Study: Topical antibiotics prevent infection from small cuts, abrasions

WASHINGTON — Minor, uncomplicated wounds, such as the typical cuts and scrapes of childhood, are less likely to become infected when kept clean and moist and treated with topical antibiotics, according to a literature review published online Friday in the Annals of Emergency Medicine, the peer-reviewed scientific journal for the American College of Emergency Physicians.

"The studies found significant differences between wounds that were simply kept moist and those that were kept moist with the application of a topical antibiotic," stated lead author Anna Waterbrook, of the University of Arizona in Tucson. "In fact, wounds that were treated with topical creams that kept the wound moist but didn't provide any antibiotic were associated with a higher infection rate and should not be used," she noted.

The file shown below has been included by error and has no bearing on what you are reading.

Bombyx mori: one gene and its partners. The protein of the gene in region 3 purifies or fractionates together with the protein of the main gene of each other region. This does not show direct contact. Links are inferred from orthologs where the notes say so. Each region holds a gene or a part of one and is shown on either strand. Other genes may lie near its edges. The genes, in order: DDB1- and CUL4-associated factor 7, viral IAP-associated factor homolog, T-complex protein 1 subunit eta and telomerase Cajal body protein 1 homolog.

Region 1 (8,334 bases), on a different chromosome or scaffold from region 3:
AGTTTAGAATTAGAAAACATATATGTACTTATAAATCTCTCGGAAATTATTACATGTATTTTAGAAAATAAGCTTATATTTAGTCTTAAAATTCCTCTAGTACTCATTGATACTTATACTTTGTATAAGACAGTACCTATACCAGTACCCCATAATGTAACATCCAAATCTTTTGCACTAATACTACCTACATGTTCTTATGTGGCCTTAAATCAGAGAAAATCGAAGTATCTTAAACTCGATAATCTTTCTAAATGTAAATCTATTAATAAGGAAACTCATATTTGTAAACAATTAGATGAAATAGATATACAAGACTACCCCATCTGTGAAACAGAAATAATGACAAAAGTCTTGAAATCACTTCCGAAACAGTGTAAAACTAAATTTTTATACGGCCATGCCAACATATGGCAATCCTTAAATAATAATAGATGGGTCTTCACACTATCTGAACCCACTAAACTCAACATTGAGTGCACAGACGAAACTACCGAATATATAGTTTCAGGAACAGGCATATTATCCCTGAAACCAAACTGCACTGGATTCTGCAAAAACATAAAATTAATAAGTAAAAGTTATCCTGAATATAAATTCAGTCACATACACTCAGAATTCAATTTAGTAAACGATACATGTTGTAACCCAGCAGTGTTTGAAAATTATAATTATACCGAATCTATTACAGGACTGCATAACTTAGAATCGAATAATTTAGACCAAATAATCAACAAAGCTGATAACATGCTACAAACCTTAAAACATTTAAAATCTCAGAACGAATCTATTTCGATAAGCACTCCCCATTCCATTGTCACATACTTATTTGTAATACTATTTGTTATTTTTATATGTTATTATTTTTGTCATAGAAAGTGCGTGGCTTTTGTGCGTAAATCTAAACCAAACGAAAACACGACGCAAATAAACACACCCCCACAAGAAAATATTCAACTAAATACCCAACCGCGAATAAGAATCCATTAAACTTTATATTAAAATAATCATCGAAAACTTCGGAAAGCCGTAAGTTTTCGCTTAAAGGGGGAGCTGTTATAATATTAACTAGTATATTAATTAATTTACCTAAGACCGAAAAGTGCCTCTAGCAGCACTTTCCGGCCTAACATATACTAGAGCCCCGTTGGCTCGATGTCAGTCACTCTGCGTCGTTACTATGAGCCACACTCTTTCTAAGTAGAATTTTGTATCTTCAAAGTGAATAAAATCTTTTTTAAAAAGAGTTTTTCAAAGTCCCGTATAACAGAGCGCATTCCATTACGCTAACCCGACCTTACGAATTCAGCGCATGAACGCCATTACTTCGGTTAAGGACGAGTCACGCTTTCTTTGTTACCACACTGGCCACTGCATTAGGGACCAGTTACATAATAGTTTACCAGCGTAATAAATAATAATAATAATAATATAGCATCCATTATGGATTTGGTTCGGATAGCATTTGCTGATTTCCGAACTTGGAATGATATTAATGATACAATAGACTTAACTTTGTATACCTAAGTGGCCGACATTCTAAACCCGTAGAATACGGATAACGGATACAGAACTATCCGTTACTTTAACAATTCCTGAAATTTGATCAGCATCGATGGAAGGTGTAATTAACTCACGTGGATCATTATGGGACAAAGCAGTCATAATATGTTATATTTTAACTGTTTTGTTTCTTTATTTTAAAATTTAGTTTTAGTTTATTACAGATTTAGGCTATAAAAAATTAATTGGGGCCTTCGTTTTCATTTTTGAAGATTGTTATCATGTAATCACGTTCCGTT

"The bottom line is that topical antibiotics may help prevent infection when used to treat minor wounds," Waterbrook said. "It's also important to clean the wound and keep it covered before applying an antibiotic cream. That's good medicine for adults as well as children."

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- 4:37 AM
Aliza Lewis says

Topical Antibiotics will surely have a definite effect on the wound even if the wound gets a little moist conditions. But if we are not cleaning the wound and directly keeping under moist conditions then there is mostly a greater chances of having the injuries getting infected. In response the most chances of having affected is in case of injuries in babies or small children. Virginia personal injury attorney

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